Deuterium oxide (D2O) induces early stress response gene expression and impairs growth and metastasis of experimental malignant melanoma

Jana Jandova, Anh B. Hua, Jocelyn Fimbres, Georg T. Wondrak

Research output: Contribution to journalArticlepeer-review

Abstract

There are two stable isotopes of hydrogen, protium (1H) and deuterium (2H; D). Cellular stress response dysregulation in cancer represents both a major pathological driving force and a promising therapeutic target, but the molecular consequences and potential therapeutic impact of deuterium (2H)-stress on cancer cells remain largely unexplored. We have examined the antiproliferative and apoptogenic effects of deuterium oxide (D2O; ‘heavy water’) together with stress response gene expression profiling in panels of malignant melanoma (A375V600E, A375NRAS, G361, LOX-IMVI), and pancreatic ductal adenocarcinoma (PANC-1, Capan-2, or MIA PaCa-2) cells with inclusion of human diploid Hs27 skin fibroblasts. Moreover, we have examined the efficacy of D2Obased pharmacological intervention in murine models of human melanoma tumor growth and metastasis. D2O-induction of apoptosis was substantiated by AV-PI flow cytometry, immunodetection of PARP-1, and pro-caspase 3 cleavage, and rescue by pan-caspase inhibition. Differential array analysis revealed early modulation of stress response gene expression in both A375 melanoma and PANC-1 adenocarcinoma cells elicited by D2O (90%; ≤6 h) (upregulated: CDKN1A, DDIT3, EGR1, GADD45A, HMOX1, NFKBIA, or SOD2 (up to 9-fold; p < 0.01)) confirmed by independent RT-qPCR analysis. Immunoblot analysis revealed rapid onset of D2O-induced stress response phospho-protein activation (p-ERK, p-JNK, p-eIF2α, or p-H2AX) or attenuation (p- AKT). Feasibility of D2O-based chemotherapeutic intervention (drinking water (30% w/w)) was demonstrated in a severe combined immunodeficiency (SCID) mouse melanoma metastasis model using luciferase-expressing A375-Luc2 cells. Lung tumor burden (visualized by bioluminescence imaging) was attenuated by D2O, and inhibition of invasiveness was also confirmed in an in vitro Matrigel transwell invasion assay. D2O supplementation also suppressed tumor growth in a murine xenograft model of human melanoma, and median survival was significantly increased without causing adverse effects. These data demonstrate for the first time that systemic D2O administration impairs growth and metastasis of malignant melanoma through the pharmacological induction of deuterium (2H)-stress.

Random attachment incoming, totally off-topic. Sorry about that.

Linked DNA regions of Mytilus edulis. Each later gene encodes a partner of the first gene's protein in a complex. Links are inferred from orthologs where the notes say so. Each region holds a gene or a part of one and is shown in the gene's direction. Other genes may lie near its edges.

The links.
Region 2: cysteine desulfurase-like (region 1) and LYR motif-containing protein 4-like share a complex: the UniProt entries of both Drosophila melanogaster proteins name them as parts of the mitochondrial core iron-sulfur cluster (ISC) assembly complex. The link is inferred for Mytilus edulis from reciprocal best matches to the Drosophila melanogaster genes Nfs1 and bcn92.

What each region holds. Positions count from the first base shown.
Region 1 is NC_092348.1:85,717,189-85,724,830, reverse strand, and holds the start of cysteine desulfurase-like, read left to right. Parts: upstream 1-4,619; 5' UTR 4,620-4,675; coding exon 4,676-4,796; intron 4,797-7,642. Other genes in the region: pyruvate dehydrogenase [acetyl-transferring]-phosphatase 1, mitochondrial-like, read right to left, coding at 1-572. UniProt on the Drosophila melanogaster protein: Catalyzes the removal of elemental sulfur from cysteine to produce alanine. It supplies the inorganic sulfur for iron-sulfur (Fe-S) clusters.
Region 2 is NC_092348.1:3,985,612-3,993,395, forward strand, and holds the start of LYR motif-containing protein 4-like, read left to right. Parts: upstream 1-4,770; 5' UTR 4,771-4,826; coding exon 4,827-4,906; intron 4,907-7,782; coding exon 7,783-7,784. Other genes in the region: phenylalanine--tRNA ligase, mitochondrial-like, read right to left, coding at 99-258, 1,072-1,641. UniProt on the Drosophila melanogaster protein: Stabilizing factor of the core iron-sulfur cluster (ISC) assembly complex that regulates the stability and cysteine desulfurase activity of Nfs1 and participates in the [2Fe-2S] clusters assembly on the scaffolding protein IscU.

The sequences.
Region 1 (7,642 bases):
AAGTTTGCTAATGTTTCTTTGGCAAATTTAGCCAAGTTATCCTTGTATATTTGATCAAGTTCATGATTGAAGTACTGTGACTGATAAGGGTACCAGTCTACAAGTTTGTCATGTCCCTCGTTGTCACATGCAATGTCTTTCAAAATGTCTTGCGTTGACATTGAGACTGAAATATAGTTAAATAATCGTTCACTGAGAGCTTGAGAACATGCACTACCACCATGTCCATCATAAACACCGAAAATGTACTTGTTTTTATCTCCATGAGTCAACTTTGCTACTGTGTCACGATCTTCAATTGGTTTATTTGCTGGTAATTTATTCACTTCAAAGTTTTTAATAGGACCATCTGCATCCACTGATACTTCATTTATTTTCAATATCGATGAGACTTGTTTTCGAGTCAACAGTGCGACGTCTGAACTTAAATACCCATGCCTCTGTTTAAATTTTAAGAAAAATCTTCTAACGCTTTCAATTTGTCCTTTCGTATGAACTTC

Original languageEnglish (US)
Article number605
Pages (from-to)1-16
Number of pages16
JournalCancers
Volume13
Issue number4
DOIs
StatePublished - Feb 2 2021

Keywords

  • A375 melanoma xenograft model
  • A375-luciferase reporter cells
  • Cellular stress response
  • Deuterium oxide
  • Heavy water
  • Malignant melanoma
  • SCID mouse metastasis model
  • Transwell invasion

ASJC Scopus subject areas

  • Oncology
  • Cancer Research

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